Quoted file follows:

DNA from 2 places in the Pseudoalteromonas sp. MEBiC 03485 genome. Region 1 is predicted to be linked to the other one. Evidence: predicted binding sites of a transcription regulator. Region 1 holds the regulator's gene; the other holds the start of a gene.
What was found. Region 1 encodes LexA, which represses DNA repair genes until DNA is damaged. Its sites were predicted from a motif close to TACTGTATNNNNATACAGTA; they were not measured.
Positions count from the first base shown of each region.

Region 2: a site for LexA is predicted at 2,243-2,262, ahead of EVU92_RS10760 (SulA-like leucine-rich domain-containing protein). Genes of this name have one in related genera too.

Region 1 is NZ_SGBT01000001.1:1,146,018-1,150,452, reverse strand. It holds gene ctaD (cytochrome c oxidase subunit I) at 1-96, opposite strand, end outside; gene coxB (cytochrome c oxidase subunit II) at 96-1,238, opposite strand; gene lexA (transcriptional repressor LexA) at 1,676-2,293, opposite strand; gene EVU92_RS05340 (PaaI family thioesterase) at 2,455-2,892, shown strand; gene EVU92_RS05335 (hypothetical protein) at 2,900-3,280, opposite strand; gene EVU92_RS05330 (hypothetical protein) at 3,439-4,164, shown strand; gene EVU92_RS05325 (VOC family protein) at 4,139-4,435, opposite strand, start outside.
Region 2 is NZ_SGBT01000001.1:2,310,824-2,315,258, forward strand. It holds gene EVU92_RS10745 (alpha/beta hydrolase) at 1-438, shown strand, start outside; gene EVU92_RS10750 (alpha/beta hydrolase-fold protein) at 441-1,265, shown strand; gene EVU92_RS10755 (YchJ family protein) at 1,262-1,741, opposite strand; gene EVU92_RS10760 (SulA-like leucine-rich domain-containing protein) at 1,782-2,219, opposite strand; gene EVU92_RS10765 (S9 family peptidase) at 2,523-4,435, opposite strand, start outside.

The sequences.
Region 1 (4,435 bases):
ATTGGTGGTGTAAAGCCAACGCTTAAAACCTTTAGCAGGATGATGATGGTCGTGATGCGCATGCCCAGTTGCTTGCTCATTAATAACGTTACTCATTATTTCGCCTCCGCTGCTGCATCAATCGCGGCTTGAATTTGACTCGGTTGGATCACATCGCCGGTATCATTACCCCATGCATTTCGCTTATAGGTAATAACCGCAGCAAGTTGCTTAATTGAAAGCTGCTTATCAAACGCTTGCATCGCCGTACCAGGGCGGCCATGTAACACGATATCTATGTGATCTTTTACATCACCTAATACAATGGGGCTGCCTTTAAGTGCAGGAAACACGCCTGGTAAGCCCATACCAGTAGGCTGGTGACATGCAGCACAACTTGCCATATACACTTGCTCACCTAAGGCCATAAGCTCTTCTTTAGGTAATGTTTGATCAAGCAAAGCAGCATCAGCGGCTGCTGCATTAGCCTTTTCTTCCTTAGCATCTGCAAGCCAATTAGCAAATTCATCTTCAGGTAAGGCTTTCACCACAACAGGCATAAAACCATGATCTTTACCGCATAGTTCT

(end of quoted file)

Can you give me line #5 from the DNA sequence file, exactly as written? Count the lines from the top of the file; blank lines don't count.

Region 1 is NZ_SGBT01000001.1:1,146,018-1,150,452, reverse strand. It holds gene ctaD (cytochrome c oxidase subunit I) at 1-96, opposite strand, end outside; gene coxB (cytochrome c oxidase subunit II) at 96-1,238, opposite strand; gene lexA (transcriptional repressor LexA) at 1,676-2,293, opposite strand; gene EVU92_RS05340 (PaaI family thioesterase) at 2,455-2,892, shown strand; gene EVU92_RS05335 (hypothetical protein) at 2,900-3,280, opposite strand; gene EVU92_RS05330 (hypothetical protein) at 3,439-4,164, shown strand; gene EVU92_RS05325 (VOC family protein) at 4,139-4,435, opposite strand, start outside.